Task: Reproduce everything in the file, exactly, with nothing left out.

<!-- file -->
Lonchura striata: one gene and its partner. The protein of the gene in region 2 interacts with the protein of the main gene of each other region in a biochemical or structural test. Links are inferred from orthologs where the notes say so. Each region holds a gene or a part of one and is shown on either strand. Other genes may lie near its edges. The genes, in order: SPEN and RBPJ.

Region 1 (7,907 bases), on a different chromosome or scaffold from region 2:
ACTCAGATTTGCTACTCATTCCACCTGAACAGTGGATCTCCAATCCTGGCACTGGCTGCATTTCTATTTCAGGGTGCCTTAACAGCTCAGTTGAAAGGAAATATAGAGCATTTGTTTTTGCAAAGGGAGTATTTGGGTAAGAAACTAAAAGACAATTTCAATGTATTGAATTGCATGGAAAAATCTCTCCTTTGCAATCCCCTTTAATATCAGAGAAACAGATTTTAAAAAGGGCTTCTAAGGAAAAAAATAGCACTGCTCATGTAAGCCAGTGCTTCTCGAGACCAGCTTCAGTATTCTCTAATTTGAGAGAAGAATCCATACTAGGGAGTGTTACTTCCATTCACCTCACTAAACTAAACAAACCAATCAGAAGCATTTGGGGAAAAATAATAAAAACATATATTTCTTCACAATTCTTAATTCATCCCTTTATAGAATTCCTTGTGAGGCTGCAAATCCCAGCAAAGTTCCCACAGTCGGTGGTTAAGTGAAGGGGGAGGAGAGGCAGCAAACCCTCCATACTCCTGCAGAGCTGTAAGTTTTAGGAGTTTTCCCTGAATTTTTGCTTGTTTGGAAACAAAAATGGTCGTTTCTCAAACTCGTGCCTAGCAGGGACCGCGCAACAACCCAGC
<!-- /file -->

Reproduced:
Lonchura striata: one gene and its partner. The protein of the gene in region 2 interacts with the protein of the main gene of each other region in a biochemical or structural test. Links are inferred from orthologs where the notes say so. Each region holds a gene or a part of one and is shown on either strand. Other genes may lie near its edges. The genes, in order: SPEN and RBPJ.

Region 1 (7,907 bases), on a different chromosome or scaffold from region 2:
ACTCAGATTTGCTACTCATTCCACCTGAACAGTGGATCTCCAATCCTGGCACTGGCTGCATTTCTATTTCAGGGTGCCTTAACAGCTCAGTTGAAAGGAAATATAGAGCATTTGTTTTTGCAAAGGGAGTATTTGGGTAAGAAACTAAAAGACAATTTCAATGTATTGAATTGCATGGAAAAATCTCTCCTTTGCAATCCCCTTTAATATCAGAGAAACAGATTTTAAAAAGGGCTTCTAAGGAAAAAAATAGCACTGCTCATGTAAGCCAGTGCTTCTCGAGACCAGCTTCAGTATTCTCTAATTTGAGAGAAGAATCCATACTAGGGAGTGTTACTTCCATTCACCTCACTAAACTAAACAAACCAATCAGAAGCATTTGGGGAAAAATAATAAAAACATATATTTCTTCACAATTCTTAATTCATCCCTTTATAGAATTCCTTGTGAGGCTGCAAATCCCAGCAAAGTTCCCACAGTCGGTGGTTAAGTGAAGGGGGAGGAGAGGCAGCAAACCCTCCATACTCCTGCAGAGCTGTAAGTTTTAGGAGTTTTCCCTGAATTTTTGCTTGTTTGGAAACAAAAATGGTCGTTTCTCAAACTCGTGCCTAGCAGGGACCGCGCAACAACCCAGC